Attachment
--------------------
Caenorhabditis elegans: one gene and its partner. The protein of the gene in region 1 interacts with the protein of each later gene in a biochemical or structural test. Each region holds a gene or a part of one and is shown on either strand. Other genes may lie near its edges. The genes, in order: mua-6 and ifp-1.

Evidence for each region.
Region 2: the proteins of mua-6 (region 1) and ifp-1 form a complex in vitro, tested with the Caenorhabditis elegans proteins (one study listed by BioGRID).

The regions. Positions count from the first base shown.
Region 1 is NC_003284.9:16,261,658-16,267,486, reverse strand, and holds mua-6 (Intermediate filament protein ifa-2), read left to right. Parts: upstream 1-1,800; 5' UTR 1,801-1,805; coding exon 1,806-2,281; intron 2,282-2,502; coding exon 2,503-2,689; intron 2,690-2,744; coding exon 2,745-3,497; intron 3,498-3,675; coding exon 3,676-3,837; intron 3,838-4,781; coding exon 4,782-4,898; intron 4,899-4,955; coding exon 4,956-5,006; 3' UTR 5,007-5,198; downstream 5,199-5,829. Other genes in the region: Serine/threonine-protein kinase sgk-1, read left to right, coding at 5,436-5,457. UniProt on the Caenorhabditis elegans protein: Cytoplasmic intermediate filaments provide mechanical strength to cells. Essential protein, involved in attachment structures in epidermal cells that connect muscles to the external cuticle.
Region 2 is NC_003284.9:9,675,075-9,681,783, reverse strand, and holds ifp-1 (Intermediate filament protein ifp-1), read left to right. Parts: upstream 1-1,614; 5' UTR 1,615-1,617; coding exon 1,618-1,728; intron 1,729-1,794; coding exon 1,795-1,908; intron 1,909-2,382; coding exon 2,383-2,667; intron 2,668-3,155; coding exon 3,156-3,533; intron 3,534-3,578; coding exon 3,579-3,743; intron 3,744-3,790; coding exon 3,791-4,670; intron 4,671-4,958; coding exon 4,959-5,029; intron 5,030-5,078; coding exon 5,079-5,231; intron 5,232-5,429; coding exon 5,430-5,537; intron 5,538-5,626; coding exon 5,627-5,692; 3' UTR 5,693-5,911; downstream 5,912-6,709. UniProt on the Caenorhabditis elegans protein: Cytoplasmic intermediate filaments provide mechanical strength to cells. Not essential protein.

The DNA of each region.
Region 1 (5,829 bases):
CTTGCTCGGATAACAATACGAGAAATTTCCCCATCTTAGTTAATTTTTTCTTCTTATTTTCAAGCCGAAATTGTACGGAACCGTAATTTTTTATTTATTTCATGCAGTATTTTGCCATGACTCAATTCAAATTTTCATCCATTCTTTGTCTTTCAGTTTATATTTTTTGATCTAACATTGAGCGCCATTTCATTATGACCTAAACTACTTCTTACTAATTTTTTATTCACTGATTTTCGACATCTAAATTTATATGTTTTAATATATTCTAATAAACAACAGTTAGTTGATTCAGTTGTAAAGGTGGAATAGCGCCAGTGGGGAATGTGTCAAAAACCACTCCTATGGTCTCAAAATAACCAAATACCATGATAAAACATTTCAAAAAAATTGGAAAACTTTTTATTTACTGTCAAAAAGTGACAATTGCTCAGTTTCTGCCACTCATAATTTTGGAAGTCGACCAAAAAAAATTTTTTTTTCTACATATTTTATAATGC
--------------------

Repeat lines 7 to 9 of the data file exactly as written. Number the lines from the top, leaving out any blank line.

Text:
The DNA of each region.
Region 1 (5,829 bases):
CTTGCTCGGATAACAATACGAGAAATTTCCCCATCTTAGTTAATTTTTTCTTCTTATTTTCAAGCCGAAATTGTACGGAACCGTAATTTTTTATTTATTTCATGCAGTATTTTGCCATGACTCAATTCAAATTTTCATCCATTCTTTGTCTTTCAGTTTATATTTTTTGATCTAACATTGAGCGCCATTTCATTATGACCTAAACTACTTCTTACTAATTTTTTATTCACTGATTTTCGACATCTAAATTTATATGTTTTAATATATTCTAATAAACAACAGTTAGTTGATTCAGTTGTAAAGGTGGAATAGCGCCAGTGGGGAATGTGTCAAAAACCACTCCTATGGTCTCAAAATAACCAAATACCATGATAAAACATTTCAAAAAAATTGGAAAACTTTTTATTTACTGTCAAAAAGTGACAATTGCTCAGTTTCTGCCACTCATAATTTTGGAAGTCGACCAAAAAAAATTTTTTTTTCTACATATTTTATAATGC